EPHEDRINE BAN MAY NOT AFFECT METH PRODUCTION
The Food and Drug Administration's official ban on dietary
supplements containing ephedrine alkaloids (ephedra) will go into
On Feb. 6, the FDA issued a final rule prohibiting the sale of
dietary supplements containing ephedra "because such supplements
present an unreasonable risk of illness or injury" and stated that the
rule would become effective 60 days from the date of
"In December, we advised consumers to stop using ephedra products, and
we asked responsible companies to stop selling them," said FDA
Commissioner Mark B. McClellan. "We intend to use this regulation to
make sure consumers are protected by removing these risky products
from the market."
Companies that fail to stop distribution of dietary supplements that
contain ephedrine alkaloid products, such as ephedra, Ma huang, Sida
cordifolia and pinellia, by Monday will face any number of FDA
enforcement possibilities, including "seizure of the product,
injunction against the manufacturers and distributors of such products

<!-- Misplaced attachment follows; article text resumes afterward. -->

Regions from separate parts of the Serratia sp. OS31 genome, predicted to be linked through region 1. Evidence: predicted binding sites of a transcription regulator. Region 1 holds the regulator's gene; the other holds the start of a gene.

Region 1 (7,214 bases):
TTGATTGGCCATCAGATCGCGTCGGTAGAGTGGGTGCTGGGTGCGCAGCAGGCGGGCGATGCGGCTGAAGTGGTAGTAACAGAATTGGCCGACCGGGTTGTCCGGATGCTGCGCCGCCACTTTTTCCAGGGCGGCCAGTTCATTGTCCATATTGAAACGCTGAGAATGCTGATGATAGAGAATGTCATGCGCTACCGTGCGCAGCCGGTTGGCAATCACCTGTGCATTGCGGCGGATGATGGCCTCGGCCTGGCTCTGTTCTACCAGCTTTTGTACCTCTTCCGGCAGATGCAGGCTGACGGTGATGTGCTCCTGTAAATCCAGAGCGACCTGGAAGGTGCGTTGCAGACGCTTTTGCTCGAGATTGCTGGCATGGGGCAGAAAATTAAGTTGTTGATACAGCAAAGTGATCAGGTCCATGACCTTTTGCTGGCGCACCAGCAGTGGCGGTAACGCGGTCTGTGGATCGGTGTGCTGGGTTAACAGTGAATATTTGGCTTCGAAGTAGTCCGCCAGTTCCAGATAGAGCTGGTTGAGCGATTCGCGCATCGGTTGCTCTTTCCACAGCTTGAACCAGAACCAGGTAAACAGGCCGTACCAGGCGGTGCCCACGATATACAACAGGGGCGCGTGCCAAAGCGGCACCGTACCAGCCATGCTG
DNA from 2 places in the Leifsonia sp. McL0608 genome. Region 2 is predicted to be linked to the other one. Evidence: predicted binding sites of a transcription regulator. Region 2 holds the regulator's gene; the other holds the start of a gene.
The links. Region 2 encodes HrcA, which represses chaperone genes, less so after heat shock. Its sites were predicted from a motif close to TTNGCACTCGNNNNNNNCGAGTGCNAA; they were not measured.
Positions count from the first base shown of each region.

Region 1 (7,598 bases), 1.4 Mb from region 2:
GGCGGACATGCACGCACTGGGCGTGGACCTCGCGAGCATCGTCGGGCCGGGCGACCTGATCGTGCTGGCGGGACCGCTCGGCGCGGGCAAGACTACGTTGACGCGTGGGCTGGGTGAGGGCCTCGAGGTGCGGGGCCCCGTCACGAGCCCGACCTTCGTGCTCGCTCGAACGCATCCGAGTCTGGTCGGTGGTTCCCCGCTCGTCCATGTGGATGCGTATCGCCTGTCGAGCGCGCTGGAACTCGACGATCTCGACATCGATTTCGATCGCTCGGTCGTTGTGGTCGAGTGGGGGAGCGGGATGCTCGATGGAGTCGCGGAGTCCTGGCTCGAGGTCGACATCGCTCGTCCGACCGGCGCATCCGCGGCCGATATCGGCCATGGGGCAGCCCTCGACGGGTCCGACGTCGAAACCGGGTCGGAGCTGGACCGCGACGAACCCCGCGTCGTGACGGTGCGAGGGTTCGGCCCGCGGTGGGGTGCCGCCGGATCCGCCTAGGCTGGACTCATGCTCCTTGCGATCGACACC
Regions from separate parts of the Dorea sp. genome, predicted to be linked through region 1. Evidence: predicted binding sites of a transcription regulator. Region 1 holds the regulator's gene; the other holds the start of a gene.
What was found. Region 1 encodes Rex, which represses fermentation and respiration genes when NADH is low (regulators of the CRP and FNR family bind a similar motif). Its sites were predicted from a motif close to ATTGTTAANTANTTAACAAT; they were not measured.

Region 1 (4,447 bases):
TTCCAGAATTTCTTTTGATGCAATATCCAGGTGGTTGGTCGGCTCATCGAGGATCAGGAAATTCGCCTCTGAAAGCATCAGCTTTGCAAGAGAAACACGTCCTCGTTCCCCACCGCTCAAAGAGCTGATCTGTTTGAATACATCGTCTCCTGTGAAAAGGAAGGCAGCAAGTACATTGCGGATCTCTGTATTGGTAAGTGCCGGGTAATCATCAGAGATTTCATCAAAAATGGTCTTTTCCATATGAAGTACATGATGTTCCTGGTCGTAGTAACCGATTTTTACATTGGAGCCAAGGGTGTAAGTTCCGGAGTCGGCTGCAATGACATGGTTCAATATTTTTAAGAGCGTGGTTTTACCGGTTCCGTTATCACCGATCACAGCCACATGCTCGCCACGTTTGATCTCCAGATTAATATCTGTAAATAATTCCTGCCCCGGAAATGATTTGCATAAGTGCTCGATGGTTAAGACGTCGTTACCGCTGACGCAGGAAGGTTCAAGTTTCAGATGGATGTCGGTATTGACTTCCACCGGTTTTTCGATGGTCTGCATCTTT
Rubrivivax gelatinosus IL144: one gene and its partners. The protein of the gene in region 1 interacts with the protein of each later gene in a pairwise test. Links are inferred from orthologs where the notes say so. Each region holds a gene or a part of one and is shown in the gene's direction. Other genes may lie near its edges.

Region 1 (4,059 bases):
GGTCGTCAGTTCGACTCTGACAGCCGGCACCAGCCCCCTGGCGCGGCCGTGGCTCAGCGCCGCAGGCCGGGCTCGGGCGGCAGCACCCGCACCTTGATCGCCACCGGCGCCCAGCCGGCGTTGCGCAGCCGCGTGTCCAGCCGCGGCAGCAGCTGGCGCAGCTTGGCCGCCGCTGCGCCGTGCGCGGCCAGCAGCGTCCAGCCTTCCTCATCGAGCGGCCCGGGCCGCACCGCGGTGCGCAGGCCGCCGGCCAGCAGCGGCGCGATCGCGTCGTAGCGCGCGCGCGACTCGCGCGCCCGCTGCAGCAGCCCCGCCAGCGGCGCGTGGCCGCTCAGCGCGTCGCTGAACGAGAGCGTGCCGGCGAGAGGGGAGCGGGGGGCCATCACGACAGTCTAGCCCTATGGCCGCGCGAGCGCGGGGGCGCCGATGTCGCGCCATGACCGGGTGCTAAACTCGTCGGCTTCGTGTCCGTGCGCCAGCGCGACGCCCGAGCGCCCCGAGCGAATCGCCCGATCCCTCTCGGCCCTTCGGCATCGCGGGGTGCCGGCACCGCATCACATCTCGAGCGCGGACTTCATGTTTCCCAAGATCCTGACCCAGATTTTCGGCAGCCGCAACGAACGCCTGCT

and criminal prosecution."
The rule does not include traditional Chinese herbal remedies and
generally does not apply to products like herbal teas that are
regulated as conventional foods.
In recent years, ephedrine has been used as a key ingredient in
methamphetamine production, but it is usually extracted from cold
medicines. When it is chemically synthesized, it is regulated as a
drug. Under law, drug companies that produce products like cold
medicine containing ephedrine must prove to the FDA that its product
is safe for consumers before it can be marketed.
John Evans, 4th Judicial Drug and Violent Crimes Task Force director,
said in January he didn't feel the ban would have any effect on meth
production in Tennessee.
Meth cooks have not been known to extract the chemical from dietary
supplements, according to Evans.
For more information about ephedra and the FDA ban, visit www.fda.gov
or call 1-888-INFO-FDA.